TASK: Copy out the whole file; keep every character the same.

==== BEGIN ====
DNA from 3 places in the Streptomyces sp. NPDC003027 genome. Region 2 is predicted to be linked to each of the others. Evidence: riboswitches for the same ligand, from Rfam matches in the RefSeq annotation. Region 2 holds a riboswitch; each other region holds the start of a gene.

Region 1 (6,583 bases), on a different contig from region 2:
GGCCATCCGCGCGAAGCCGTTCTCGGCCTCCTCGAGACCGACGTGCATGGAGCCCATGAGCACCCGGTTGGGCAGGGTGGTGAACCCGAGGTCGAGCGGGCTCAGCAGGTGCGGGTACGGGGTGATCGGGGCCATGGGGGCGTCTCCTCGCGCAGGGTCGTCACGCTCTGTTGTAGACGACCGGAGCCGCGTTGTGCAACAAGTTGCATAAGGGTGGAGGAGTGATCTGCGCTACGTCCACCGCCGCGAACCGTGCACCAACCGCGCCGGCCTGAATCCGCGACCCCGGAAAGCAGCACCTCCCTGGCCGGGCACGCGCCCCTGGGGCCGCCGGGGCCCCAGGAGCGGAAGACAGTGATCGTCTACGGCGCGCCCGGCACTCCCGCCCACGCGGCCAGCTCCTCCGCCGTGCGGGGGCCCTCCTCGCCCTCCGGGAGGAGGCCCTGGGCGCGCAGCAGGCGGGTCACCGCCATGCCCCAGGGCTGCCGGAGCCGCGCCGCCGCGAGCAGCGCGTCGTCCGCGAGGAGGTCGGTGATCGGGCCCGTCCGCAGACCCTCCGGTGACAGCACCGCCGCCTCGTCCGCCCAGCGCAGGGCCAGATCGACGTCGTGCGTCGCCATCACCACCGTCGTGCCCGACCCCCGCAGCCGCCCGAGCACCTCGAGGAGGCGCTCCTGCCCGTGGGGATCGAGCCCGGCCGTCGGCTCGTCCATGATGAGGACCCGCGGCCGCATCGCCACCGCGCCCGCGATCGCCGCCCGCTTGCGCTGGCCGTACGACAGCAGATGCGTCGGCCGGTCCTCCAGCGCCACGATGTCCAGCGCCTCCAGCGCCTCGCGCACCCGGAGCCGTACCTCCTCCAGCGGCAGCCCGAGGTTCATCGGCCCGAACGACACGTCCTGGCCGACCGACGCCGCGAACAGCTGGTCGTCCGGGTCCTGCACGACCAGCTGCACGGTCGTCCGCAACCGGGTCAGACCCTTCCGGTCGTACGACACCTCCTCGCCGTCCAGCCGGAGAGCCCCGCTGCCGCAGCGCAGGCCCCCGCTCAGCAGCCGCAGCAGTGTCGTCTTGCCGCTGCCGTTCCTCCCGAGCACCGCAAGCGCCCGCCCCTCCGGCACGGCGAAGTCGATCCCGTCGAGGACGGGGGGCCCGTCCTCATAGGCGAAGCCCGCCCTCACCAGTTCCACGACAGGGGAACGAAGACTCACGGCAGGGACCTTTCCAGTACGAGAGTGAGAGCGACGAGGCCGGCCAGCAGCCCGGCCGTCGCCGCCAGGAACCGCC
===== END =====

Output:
DNA from 3 places in the Streptomyces sp. NPDC003027 genome. Region 2 is predicted to be linked to each of the others. Evidence: riboswitches for the same ligand, from Rfam matches in the RefSeq annotation. Region 2 holds a riboswitch; each other region holds the start of a gene.

Region 1 (6,583 bases), on a different contig from region 2:
GGCCATCCGCGCGAAGCCGTTCTCGGCCTCCTCGAGACCGACGTGCATGGAGCCCATGAGCACCCGGTTGGGCAGGGTGGTGAACCCGAGGTCGAGCGGGCTCAGCAGGTGCGGGTACGGGGTGATCGGGGCCATGGGGGCGTCTCCTCGCGCAGGGTCGTCACGCTCTGTTGTAGACGACCGGAGCCGCGTTGTGCAACAAGTTGCATAAGGGTGGAGGAGTGATCTGCGCTACGTCCACCGCCGCGAACCGTGCACCAACCGCGCCGGCCTGAATCCGCGACCCCGGAAAGCAGCACCTCCCTGGCCGGGCACGCGCCCCTGGGGCCGCCGGGGCCCCAGGAGCGGAAGACAGTGATCGTCTACGGCGCGCCCGGCACTCCCGCCCACGCGGCCAGCTCCTCCGCCGTGCGGGGGCCCTCCTCGCCCTCCGGGAGGAGGCCCTGGGCGCGCAGCAGGCGGGTCACCGCCATGCCCCAGGGCTGCCGGAGCCGCGCCGCCGCGAGCAGCGCGTCGTCCGCGAGGAGGTCGGTGATCGGGCCCGTCCGCAGACCCTCCGGTGACAGCACCGCCGCCTCGTCCGCCCAGCGCAGGGCCAGATCGACGTCGTGCGTCGCCATCACCACCGTCGTGCCCGACCCCCGCAGCCGCCCGAGCACCTCGAGGAGGCGCTCCTGCCCGTGGGGATCGAGCCCGGCCGTCGGCTCGTCCATGATGAGGACCCGCGGCCGCATCGCCACCGCGCCCGCGATCGCCGCCCGCTTGCGCTGGCCGTACGACAGCAGATGCGTCGGCCGGTCCTCCAGCGCCACGATGTCCAGCGCCTCCAGCGCCTCGCGCACCCGGAGCCGTACCTCCTCCAGCGGCAGCCCGAGGTTCATCGGCCCGAACGACACGTCCTGGCCGACCGACGCCGCGAACAGCTGGTCGTCCGGGTCCTGCACGACCAGCTGCACGGTCGTCCGCAACCGGGTCAGACCCTTCCGGTCGTACGACACCTCCTCGCCGTCCAGCCGGAGAGCCCCGCTGCCGCAGCGCAGGCCCCCGCTCAGCAGCCGCAGCAGTGTCGTCTTGCCGCTGCCGTTCCTCCCGAGCACCGCAAGCGCCCGCCCCTCCGGCACGGCGAAGTCGATCCCGTCGAGGACGGGGGGCCCGTCCTCATAGGCGAAGCCCGCCCTCACCAGTTCCACGACAGGGGAACGAAGACTCACGGCAGGGACCTTTCCAGTACGAGAGTGAGAGCGACGAGGCCGGCCAGCAGCCCGGCCGTCGCCGCCAGGAACCGCC